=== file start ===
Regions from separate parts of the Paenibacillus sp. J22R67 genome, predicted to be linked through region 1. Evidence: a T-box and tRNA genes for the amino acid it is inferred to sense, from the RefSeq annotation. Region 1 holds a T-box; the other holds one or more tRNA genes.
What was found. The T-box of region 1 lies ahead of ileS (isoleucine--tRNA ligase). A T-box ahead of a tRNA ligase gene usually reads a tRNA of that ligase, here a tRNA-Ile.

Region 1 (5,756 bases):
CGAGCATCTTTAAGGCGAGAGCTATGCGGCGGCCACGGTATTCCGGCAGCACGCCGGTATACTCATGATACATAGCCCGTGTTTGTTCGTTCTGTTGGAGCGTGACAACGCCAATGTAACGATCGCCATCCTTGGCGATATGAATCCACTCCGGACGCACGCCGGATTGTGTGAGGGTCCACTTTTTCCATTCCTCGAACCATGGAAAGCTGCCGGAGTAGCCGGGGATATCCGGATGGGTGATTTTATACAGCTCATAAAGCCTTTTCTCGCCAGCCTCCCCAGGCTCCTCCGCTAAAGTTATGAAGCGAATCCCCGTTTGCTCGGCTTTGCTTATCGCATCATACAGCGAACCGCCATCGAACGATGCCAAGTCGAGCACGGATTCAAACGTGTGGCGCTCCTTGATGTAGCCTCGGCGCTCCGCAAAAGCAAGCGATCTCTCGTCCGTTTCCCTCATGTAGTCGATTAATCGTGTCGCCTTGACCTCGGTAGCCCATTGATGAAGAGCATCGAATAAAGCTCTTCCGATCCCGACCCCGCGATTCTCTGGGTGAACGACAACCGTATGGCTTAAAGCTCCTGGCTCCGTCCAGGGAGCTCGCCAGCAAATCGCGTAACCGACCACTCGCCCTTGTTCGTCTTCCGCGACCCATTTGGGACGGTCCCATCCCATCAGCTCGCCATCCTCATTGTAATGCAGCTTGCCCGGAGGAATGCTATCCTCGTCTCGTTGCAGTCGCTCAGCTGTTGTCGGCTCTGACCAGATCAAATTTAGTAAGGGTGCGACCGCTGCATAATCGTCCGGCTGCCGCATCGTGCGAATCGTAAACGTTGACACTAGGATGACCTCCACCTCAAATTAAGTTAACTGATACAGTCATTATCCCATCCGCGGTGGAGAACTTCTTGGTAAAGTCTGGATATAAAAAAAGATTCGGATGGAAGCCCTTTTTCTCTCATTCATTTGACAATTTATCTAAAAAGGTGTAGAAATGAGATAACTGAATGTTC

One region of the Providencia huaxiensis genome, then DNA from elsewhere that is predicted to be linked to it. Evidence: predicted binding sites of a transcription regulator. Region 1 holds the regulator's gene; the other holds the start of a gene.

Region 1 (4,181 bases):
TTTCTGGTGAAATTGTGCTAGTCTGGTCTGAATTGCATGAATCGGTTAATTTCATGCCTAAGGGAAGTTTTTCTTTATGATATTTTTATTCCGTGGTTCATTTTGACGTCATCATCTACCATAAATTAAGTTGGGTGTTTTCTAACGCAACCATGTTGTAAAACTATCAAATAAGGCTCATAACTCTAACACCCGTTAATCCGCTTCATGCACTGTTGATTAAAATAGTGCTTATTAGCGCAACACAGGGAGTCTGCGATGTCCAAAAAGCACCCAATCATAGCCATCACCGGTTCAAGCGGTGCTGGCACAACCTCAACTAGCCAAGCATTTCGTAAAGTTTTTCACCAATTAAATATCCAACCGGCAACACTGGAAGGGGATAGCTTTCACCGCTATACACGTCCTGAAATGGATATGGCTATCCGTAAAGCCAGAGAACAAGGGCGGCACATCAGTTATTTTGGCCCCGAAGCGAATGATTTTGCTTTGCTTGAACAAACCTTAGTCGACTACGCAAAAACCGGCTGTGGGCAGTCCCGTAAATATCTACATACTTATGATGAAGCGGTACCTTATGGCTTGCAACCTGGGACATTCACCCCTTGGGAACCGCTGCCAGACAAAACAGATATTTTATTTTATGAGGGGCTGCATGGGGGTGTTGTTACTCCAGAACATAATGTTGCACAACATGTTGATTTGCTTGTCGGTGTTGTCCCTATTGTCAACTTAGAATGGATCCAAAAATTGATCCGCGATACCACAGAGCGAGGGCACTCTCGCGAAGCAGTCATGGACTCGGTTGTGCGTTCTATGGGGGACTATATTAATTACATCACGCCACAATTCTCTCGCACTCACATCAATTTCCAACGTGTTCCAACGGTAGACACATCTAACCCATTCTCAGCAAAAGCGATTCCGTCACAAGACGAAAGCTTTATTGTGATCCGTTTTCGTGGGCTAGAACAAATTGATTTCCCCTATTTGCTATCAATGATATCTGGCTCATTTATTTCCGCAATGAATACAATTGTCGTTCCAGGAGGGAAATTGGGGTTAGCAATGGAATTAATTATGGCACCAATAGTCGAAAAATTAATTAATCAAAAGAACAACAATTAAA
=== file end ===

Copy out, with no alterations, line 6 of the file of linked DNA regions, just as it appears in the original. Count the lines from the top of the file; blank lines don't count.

Region 1 (4,181 bases):